But my gal was so mean, I'm scared to call her name
Again this is another 1962 recreation but he omits the penultimate verse. "Bullocks and Vance" sounds like Bullison Lane. Lane is not in question though the name, whilst definitely ending with 'ison', could be Pullison, Dullison, take your pick. Anyone have a 30s Memphis street plan?

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Re: Sleepy John Estes Lyrics
« Reply #63 on: November 11, 2005, 08:59:14 AM »
Hi Bunker Hill,
Thanks for the help with the address.  Place names are really tough when transcribing lyrics, particularly if they are unfamiliar.  I have picked up the "Lane" portion of the address and will leave the name blank pending some kind of information that nails it down.
All best,
Johnm

Offline Slack

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Re: Sleepy John Estes Lyrics
« Reply #64 on: November 11, 2005, 12:40:04 PM »
Quote
Anyone have a 30s Memphis street plan?

But she lives in Brownsville.  You could use google maps to search for streets in Brownsville (fly over style).  'Course, we don;t really know if it is Brownsville, Tennessee or Mississippi or Texas..  ::)

Offline Bunker Hill

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Re: Sleepy John Estes Lyrics
« Reply #65 on: November 11, 2005, 12:53:57 PM »
Quote
Anyone have a 30s Memphis street plan?
But she lives in Brownsville. 
Duh, yeah. As I said I really MUST stop knee jerk responses, especially early in the morning. The internet is one's own worst enemy when it comes to this sort of thing.  I would never have been so stupid had I been writing a letter. If nothing else I would have re-read it! :(

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Re: Sleepy John Estes Lyrics
« Reply #66 on: November 12, 2005, 01:45:19 PM »
Hi all,
For "Mailman Blues", recorded in 1940, the suspect session information on my Czech issue of Sleepy John's music has both Robert Lee McCoy and John playing guitars and Robert Lee doubling on harmonica, as well.  Based on the aural evidence, there is only one guitar being played on this song; I'm certain of that, in fact, and the harmonica player is definitely not Hammie Nixon.  This player does not have Hammie's covered-sounding tone, but has a brighter and more open sound.  The guitarist, whom I believe to be Sleepy John because of how closely the accompaniment tracks the vocal phrasing, is playing in E position, standard tuning, not a position I would normally associate with Sleepy John's playing.  However, on a couple of the duets with Charlie Pickett, one of the guitars is playing in G position, standard tuning with the other capoed three frets up and playing out of E, so perhaps Sleepy John was the person playing out of E on those cuts.  The accompaniment on "Mailman Blues" uses the dark V minor 7 chord, B minor 7, which is similarly found on those duets.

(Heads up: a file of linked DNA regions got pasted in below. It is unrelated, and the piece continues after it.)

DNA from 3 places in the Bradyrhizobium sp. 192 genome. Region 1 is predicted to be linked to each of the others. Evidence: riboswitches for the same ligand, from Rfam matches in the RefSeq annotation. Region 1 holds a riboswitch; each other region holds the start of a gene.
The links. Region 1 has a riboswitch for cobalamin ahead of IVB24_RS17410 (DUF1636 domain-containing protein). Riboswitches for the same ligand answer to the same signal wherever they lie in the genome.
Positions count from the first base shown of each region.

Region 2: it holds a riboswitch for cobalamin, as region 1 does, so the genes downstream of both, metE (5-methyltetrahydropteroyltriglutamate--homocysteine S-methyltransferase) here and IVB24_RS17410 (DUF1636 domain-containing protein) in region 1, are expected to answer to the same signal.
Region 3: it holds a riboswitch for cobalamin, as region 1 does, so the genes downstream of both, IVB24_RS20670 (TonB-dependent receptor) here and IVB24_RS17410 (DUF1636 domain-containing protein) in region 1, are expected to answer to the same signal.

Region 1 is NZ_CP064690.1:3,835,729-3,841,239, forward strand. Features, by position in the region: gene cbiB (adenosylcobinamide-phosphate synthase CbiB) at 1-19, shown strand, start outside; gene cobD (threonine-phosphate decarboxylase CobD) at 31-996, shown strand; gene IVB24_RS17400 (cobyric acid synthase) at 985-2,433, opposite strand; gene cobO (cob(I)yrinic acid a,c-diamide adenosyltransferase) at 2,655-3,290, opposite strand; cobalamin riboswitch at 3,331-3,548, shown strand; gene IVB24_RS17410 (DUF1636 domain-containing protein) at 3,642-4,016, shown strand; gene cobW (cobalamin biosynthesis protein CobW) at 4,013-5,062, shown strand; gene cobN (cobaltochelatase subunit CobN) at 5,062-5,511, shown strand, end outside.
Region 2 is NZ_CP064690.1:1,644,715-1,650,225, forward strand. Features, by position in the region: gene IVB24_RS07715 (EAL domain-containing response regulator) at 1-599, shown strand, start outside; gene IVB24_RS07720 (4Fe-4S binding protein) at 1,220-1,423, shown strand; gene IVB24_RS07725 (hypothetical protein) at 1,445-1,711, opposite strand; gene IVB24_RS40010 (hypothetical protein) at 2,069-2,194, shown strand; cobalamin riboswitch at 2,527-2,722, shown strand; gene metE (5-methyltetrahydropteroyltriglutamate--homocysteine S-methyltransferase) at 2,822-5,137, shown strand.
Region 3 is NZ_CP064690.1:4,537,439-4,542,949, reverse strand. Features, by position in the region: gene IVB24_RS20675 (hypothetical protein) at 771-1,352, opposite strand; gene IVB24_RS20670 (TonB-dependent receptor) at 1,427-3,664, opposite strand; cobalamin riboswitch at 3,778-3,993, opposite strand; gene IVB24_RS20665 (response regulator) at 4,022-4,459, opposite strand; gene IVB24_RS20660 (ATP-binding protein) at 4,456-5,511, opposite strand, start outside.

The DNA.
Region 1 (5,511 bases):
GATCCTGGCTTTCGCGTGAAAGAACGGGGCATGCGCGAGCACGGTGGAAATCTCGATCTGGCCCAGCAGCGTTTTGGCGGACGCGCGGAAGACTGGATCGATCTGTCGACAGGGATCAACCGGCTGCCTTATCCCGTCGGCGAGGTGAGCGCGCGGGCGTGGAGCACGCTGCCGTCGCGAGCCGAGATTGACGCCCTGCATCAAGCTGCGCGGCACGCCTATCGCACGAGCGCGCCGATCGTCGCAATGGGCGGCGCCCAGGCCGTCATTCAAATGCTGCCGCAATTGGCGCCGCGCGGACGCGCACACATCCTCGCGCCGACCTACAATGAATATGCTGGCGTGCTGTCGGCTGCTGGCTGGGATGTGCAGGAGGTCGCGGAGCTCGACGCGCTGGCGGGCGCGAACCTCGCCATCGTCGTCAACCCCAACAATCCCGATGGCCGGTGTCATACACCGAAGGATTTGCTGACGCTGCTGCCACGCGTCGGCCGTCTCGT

In some ways, the over-all sound of "Mailman Blues" is a different one than I'm acccustomed to hearing from Sleepy John.  The accompaniment sounds almost like a precursor to the playing of Lightnin' Hopkins.  The vocal sound and phrasing is certainly all Sleepy John, though.  I can't think of another blues singer who could fit so many lyrics into a 12-bar form.  Re verse two:  I hate it when that happens.

   Mailman, please stop by my box today (2)
   You know, I'm lookin' for a letter from my baby, you know, I want to hear from her
       right away

   Reason I ain't been gettin' no mail, you know, I done found out what it's all about
   Reason I ain't gettin' no mail, you know, I done found out what it's all about
   You know the mailman been gettin' drunk, he been leavin' my mail at somebody
      else's house

   Now, I been waitin' on the mailman, he usually come along about 11 o'clock
   Now, I been waitin' on the mailman, you know, he usually come along about
     11 o'clock
   Now, I guess he musta had car trouble, or either the road musta be blocked

   Mailman, please don't you lose your head (2)
   You know, I'm lookin' for a letter from my babe, some of my people might be dead

All best,
Johnm

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Re: Sleepy John Estes Lyrics
« Reply #67 on: November 12, 2005, 02:03:25 PM »
Hi all,
Sleepy John recorded "Hobo Jungle Blues" with Hammie Nixon on harmonica and either Charlie Pickett or Son Bonds on guitar.  Since both guitarists are playing out of C position in standard tuning, if my theory holds true, the second guitarist would be Brownsville Son Bonds, since he and Sleepy John did not play out of different positions on the songs that we know they played together ("Lawyer Clark", "Little Laura" and Working Man").